nvasive Aspergillus Peritonitis in Liver Transplant Recipients

ANDRE C. KALIL, MD, ALISON FREIFELD, MD and PETER IWEN,

Author address: 

PhD, Univ. of Nebraska, Omaha, NE

Abstract: 

Peritonitis caused by Aspergillus is a rare disease, with most published cases occurring with peritoneal dialysis. Retrospective analysis of medical and pathology records of liver transplant recipients who had the diagnosis of invasive Aspergillus peritonitis (IAP) from 1988 through 2001.IAP was defined by multiple cultures from the peritoneum with/without positive pathology. Thirtythree liver transplant patients had the diagnosis of invasive aspergillosis (causative agents included Aspergillus flavus [14], A. fumigatus [15], and A. terreus [4]) with 8 of these patients diagnosed with IAP (A. flavus [6], A. fumigatus [1] and A. terreus [1].The median age was 46 (4-60). Five were females and three males. Concomitant transplants included one small bowel, one small bowel and pancreas. One had a second liver. Six patients had the diagnosis of IAP by culture and histopathology and two by multiple cultures. Four of the patients developed disseminated (cultures from two or more sites) aspergillosis, all caused by A. flavus.The most common coinfections were bacterial sepsis (4) and invasive cytomegalovirus disease (3). All patients were receiving steroids, only one patient each was neutropenic or had organ rejection at the time of the diagnosis. Seven patients received debridement and amphotericin B (AMB) in cumulative doses from 118 mg to 1350 mg until cure or death. One patient had wound debridement only and two received itraconazole in addition to AMB. Two patients survived, one received debridment only, the other received debridement, AMB and itraconazole. Both patients had peritonitis based on multiple positive cultures, but only the latter had positive pathology. Even though the median time from admission to initiation of treatment was 4.5 days [1-19], both survivors had treatment started prior to the final culture results on the first day of admission. IPA is an uncommon disease in liver transplant recipients. However, its frequency may be underestimated due to the lack of reliable diagnostics and its high case-fatality rate. Early diagnosis, surgical and anti-fungal therapy are critical to improve the outcome for these patients.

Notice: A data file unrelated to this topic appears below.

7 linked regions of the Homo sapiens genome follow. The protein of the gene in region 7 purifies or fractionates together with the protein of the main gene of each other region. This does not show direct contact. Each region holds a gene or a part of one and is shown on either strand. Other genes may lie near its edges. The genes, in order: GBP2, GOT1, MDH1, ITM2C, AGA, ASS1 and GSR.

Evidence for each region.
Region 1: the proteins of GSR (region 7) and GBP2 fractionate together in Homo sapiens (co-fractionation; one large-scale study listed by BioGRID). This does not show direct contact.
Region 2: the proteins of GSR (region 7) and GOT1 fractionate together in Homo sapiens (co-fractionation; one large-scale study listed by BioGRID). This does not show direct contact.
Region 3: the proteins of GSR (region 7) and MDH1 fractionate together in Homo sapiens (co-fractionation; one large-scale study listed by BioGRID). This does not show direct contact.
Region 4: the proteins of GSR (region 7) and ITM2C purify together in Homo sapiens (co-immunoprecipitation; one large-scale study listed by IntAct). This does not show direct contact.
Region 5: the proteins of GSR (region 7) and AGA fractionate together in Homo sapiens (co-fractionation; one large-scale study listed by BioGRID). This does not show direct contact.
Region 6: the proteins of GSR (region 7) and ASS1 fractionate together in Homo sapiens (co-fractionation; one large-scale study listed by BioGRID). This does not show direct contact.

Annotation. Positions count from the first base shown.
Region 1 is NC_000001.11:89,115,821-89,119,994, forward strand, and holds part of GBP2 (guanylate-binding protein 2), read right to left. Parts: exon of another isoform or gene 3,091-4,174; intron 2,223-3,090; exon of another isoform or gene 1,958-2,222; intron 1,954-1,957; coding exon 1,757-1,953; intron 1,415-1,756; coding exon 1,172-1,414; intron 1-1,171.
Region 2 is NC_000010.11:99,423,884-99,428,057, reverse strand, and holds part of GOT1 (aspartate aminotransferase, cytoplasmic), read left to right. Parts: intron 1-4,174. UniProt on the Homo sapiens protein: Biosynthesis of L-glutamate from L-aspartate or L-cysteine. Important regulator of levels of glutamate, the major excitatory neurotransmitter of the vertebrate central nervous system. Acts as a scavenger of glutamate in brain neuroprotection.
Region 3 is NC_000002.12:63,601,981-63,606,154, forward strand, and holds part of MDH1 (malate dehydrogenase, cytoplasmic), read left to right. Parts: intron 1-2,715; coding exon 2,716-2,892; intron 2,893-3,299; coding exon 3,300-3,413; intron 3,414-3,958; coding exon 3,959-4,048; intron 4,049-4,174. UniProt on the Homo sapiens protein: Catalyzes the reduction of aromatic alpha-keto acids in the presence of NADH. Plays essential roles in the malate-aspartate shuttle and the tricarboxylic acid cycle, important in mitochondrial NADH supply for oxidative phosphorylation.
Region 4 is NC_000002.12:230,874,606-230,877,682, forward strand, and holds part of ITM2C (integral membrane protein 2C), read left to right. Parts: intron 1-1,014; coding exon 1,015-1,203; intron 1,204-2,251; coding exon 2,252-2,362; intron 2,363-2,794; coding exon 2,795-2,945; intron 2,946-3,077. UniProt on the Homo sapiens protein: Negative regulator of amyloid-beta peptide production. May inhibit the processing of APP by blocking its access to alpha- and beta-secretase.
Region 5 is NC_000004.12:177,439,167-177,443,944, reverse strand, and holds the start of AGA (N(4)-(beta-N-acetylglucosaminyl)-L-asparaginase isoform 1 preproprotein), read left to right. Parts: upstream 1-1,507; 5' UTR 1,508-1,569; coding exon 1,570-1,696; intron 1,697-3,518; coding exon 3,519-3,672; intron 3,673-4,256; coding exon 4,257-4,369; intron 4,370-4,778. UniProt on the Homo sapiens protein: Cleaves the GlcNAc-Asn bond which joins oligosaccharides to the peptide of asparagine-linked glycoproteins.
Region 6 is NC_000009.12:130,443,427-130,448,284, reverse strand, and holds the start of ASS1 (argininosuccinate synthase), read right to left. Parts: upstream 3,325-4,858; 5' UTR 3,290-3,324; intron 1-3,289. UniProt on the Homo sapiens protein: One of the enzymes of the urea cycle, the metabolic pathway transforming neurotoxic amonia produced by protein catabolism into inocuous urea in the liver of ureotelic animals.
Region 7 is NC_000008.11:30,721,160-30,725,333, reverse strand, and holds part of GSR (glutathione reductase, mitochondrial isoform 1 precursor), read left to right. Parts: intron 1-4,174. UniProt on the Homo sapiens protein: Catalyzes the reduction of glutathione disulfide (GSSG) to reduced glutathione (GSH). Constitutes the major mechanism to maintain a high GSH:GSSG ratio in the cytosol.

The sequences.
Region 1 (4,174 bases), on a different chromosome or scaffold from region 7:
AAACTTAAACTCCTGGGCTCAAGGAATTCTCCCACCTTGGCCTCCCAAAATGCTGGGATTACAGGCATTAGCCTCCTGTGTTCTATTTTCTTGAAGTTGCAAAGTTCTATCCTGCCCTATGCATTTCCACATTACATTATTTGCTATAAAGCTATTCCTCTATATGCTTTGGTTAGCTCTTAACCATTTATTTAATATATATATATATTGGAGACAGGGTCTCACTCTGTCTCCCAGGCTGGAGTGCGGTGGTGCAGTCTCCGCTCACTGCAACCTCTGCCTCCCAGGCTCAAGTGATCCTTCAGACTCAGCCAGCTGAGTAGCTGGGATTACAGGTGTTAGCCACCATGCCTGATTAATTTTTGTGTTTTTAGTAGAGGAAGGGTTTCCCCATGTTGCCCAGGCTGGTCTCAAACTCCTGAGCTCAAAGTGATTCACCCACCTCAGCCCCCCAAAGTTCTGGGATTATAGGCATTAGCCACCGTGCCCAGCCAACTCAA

2003

abstract No: 

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Full conference title: 

41st Annual Meeting Infectious Diseases Society of America
    • Infectious Diseases Society of America 41st